Court issues warning as it upholds death sentence
PHOENIX -- The Arizona Supreme Court upheld a man's death sentence on Thursday in the killing of a Phoenix police officer but cautioned that the case nearly crossed a line when jurors were allowed to hear emotional evidence from the victim's family.
Edward James Rose was sentenced after pleading guilty to the fatal shooting of Officer George Cortez Jr. as he began to handcuff Rose in a store where Rose had tried to cash a forged check.
State Supreme Court justices rejected Rose's argument that his rights were violated when the trial judge decided to allow evidence about the impact of the crime on Cortez's family. The appeal argued the evidence was prejudicial and wasn't relevant to possible leniency in sentencing.
The U.S. Supreme Court has upheld the constitutionality of such victim impact evidence, and the Arizona court has ruled that it's relevant and allowable.
In its ruling on Thursday, the Arizona high court upheld a state law and acourt rule. However, justices expressed strong reservations about evidence allowed in the case against Rose.
The evidence included prepared statements by Cortez's widow and oldest son; photographs of the family at the officer's grave; a 35-second audio recording; and a poem read by his mother.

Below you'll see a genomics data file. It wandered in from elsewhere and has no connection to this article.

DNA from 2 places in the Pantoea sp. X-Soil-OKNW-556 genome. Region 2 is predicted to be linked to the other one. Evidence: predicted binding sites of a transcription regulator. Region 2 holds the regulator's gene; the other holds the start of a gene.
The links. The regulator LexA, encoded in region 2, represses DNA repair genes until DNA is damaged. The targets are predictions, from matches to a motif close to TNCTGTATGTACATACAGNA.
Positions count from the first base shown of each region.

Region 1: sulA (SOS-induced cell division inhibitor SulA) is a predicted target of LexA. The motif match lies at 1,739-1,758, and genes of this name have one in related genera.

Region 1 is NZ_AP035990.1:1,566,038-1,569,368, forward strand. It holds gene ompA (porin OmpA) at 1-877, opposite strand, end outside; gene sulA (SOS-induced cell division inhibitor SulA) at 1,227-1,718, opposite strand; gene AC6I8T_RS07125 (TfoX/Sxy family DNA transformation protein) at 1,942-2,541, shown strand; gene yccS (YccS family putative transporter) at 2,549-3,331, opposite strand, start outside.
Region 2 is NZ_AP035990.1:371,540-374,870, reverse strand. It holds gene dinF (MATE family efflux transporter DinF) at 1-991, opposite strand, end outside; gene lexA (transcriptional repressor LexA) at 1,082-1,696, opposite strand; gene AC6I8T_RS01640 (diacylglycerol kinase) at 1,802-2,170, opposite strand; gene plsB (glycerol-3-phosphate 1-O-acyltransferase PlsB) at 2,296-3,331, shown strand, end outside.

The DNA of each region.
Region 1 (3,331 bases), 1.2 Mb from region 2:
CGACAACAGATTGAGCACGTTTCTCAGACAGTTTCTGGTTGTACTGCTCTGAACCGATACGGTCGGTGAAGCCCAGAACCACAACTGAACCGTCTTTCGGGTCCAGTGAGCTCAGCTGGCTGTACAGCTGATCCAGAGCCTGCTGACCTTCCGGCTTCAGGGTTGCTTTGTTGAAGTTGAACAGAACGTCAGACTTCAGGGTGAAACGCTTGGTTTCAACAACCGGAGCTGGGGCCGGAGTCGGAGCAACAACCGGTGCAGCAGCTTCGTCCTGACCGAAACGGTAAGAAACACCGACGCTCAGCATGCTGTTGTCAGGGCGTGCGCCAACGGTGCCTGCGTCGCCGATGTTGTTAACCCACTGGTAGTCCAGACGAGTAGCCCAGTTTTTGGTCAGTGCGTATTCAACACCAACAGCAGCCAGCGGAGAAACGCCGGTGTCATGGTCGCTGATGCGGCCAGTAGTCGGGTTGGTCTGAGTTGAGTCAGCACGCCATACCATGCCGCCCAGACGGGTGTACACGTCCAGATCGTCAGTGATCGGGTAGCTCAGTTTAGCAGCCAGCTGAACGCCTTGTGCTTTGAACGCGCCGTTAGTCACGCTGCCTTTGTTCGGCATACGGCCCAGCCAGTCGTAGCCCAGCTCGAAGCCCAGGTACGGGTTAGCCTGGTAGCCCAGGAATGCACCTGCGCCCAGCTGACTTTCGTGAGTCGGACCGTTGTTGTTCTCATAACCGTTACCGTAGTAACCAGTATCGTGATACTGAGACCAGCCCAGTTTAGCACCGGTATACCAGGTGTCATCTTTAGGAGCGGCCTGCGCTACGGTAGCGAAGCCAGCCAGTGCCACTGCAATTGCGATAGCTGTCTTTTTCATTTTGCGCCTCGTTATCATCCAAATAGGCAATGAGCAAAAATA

The appeal also questioned the appearance of the officer's two sons in court wearing clothing that resembled police uniforms.
``Even the (prosecution) concedes that the widow's statements were `admittedly emotional,''' Justice John Pelander wrote.
The extensive evidence was troubling even though jurors had been instructed they must not be swayed by passion or ``mere sympathy,'' the ruling said.
Still, the evidence wasn't prejudicial or overly inflammatory, the court said.
The ruling cautioned that trial judges must preserve victims' rights but also limit and restrict evidence that's so prejudicial that it is unfair to the defendant.
``We caution prosecutors and victims not to venture too close to the line, lest they risk a mistrial,'' the ruling stated.
It wasn't necessary to show the photos, the ruling said, because the jury ``was well aware, without the photographs, that the murder caused the two boys to suffer a devastating loss of their father's love, affection, and support for the rest of their lives.''
The recording of a ``last call'' police radio broadcast for Cortez was of questionable relevance but wasn't inflammatory, the ruling said.
Rose had argued that the statements by the officer's widow and oldest son impermissibly amounted to calls for a death sentence but did not directly urge that punishment.
The court said it did ``not condone the type of vengeful language the widow used.''
The ruling encouraged prosecutors and trial courts to prevent presenters from addressing in any way a potential sentence by pressing for an ``appropriate'' or ``just'' sentence or asking for ``closure.''
Such references could lead to a mistrial, the ruling cautioned.